Secondly, just before the inspector arrives, Mr Birling is lingering on about how society should not be “mixed up together like bees in hive”. Here Mr Birling is displaying his capitalist views which stocks up and strengthens his level of arrogance. The simile “like bees in a hive” compares the image of a hive of bees with people of all kinds mixed together as part of a community. Mr Birling sneers of the idea and is opposed to the visualisation of equal rights and justice for all. The verb phrase “mixed up” reveals that Mr Birling believes different classes should not mix up and contrast should keep between them. Just at this moment, Mr Birling is interrupted by the 'sharp ring' of the doorbell, this signals the arrival of the Inspector. This is a pivotal moment as it foreshadows that the Inspector will disrupt these capitalist and arrogant views.

Finally, towards the end of the play, Priestley exposes the characteristics of Mr Birling as a selfish and self-obsessed man. This is exhibited just when he finds out the inspector is a fake. Mr Birling is not willing to change and refuses take take on any lesson taught from the inspector. Additionally he doesn't accept any responsibility which is conveyed when he confidently states “i can’t accept any responsibility”. Implying he is a heartless, cold blooded human being. However, as the phone rings again, Mr Birling, without hesitation, picks up the phone and after a few minutes of intensive conversation, puts it down with a distress look on his face. Priestley does this to emphasise that karma is always going to be served to the people of ignorance. This is also delivered to the inspectors final speech when he gives voice “if men don’t change, then they will be taught in fire and blood and anguish”. Mr Birlings children, Sheila and Eric, absorb this threat as they are from the younger generation and have socialist views. On the other hand, the older generation such as Mr Birling and Mrs Birling take the warning and clears it from there minds. This shows the differences between the younger and older generation. Priestley benefits by using age to conduct how life was like in the Edwardian times.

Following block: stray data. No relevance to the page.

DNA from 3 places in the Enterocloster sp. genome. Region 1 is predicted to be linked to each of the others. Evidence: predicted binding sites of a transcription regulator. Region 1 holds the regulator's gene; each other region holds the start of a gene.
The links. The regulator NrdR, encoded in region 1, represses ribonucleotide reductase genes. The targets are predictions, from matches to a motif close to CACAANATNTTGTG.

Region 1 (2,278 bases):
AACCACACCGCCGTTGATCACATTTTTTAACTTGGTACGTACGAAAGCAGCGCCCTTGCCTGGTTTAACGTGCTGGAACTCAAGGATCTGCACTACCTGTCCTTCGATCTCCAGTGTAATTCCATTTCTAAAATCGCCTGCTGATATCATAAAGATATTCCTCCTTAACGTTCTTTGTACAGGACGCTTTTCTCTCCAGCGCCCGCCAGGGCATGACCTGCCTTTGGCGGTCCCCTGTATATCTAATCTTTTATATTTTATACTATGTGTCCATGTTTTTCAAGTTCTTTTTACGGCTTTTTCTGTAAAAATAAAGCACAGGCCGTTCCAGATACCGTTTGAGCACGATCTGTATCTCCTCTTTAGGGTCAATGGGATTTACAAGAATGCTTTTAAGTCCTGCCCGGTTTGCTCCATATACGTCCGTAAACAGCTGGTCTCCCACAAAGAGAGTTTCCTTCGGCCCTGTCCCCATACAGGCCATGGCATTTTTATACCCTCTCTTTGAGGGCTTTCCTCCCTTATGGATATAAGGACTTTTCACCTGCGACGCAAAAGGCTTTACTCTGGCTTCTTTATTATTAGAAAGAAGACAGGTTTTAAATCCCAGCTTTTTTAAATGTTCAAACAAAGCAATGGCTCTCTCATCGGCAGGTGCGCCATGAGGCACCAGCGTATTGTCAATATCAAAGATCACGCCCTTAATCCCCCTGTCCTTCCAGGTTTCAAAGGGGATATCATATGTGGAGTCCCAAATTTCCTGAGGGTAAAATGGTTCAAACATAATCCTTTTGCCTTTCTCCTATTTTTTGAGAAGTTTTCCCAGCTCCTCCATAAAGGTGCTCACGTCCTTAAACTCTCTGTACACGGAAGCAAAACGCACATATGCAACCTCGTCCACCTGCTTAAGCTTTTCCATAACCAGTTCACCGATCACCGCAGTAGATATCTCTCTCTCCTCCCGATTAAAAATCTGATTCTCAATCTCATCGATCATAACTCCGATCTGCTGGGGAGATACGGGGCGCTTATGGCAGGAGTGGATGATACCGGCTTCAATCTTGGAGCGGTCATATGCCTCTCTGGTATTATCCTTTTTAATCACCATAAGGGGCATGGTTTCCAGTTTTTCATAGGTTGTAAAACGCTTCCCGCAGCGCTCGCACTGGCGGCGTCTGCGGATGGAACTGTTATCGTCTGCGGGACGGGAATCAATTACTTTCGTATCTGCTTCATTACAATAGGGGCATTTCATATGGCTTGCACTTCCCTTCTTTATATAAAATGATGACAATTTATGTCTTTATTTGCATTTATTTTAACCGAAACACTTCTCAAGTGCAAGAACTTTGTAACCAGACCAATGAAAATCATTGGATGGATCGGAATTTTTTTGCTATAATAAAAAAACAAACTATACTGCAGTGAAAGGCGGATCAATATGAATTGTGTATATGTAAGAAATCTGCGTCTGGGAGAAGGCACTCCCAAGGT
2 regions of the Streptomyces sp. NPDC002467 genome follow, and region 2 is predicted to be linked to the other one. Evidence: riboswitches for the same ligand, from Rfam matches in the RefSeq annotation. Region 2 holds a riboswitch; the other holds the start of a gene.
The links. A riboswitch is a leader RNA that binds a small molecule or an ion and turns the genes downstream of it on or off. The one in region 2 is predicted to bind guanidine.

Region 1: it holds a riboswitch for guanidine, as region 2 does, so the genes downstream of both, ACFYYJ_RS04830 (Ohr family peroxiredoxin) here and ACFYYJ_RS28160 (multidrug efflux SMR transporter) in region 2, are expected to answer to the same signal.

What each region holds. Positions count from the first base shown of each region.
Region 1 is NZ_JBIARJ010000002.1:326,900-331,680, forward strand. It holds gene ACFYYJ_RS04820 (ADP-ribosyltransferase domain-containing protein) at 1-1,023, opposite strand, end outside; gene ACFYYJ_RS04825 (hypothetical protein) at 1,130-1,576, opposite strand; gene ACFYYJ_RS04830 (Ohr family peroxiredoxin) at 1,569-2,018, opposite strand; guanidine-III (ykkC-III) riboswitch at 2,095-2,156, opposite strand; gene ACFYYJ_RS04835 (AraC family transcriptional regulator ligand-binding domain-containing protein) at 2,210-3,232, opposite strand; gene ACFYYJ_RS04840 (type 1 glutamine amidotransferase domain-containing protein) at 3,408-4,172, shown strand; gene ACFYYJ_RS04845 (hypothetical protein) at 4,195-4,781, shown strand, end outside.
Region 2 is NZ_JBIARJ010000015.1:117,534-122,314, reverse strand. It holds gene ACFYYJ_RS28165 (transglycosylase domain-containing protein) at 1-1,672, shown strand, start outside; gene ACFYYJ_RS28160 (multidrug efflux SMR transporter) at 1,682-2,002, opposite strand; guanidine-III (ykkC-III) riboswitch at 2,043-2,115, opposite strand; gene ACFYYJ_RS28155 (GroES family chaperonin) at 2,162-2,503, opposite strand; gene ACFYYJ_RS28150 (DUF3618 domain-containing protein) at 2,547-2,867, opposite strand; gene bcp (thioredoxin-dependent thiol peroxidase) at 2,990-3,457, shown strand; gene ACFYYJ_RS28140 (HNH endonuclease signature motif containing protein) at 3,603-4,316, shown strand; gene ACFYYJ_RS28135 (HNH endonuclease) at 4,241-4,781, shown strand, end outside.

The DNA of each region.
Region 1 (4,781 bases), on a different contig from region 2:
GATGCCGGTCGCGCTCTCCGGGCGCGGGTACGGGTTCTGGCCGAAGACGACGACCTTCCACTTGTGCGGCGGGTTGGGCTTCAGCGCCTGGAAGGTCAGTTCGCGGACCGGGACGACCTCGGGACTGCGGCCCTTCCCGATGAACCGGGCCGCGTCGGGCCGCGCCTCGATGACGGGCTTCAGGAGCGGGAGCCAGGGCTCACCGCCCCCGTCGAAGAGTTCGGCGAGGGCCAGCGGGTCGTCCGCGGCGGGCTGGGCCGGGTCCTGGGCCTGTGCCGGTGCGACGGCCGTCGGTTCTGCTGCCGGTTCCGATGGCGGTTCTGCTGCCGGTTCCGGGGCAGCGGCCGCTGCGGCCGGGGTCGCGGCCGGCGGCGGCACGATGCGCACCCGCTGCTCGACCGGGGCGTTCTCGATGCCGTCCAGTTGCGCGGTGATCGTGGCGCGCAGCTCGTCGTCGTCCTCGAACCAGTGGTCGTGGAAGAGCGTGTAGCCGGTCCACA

hi, i'm not qualified to grade it but I can give you some grammar feedback and stuff
'untrust' is not a word. instead you could say no longer trust or something
'take take', I think this may be a typo! i think you may have meant to say 'to take on' but idk
'i' , this needs to be capitalised to 'I'
'cold blooded', there's a hyphen so it would be cold-blooded


overall on the actual essay, i think it's really good. There are lots of connectives and really good vocab. you should be really proud of it!! the only thing is there's something a littleeee bit clunky in a few sentences, maybe where you've used a few too many esssay techniques. For example in 'During his speech in act one, Mr Birling talks about the Titanic. When he states,' you could say 'During his speech about the Titanic in act one, Mr Birling states _' it just flows a bit better.
Other than that i think it's great!

“unsinkable, absolutely unsinkable” it makes the audience think that he is conceited and oblivious
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Anas.H
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#3
Report Thread starter 6 months ago
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(Original post by isobeln)
hi, i'm not qualified to grade it but I can give you some grammar feedback and stuff
'untrust' is not a word. instead you could say no longer trust or something
'take take', I think this may be a typo! i think you may have meant to say 'to take on' but idk
'i' , this needs to be capitalised to 'I'
'cold blooded', there's a hyphen so it would be cold-blooded


overall on the actual essay, i think it's really good. There are lots of connectives and really good vocab. you should be really proud of it!! the only thing is there's something a littleeee bit clunky in a few sentences, maybe where you've used a few too many esssay techniques. For example in 'During his speech in act one, Mr Birling talks about the Titanic. When he states,' you could say 'During his speech about the Titanic in act one, Mr Birling states _' it just flows a bit better.
Other than that i think it's great!

“unsinkable, absolutely unsinkable” it makes the audience think that he is conceited and oblivious
Thank you very much!!!! Helped a lot.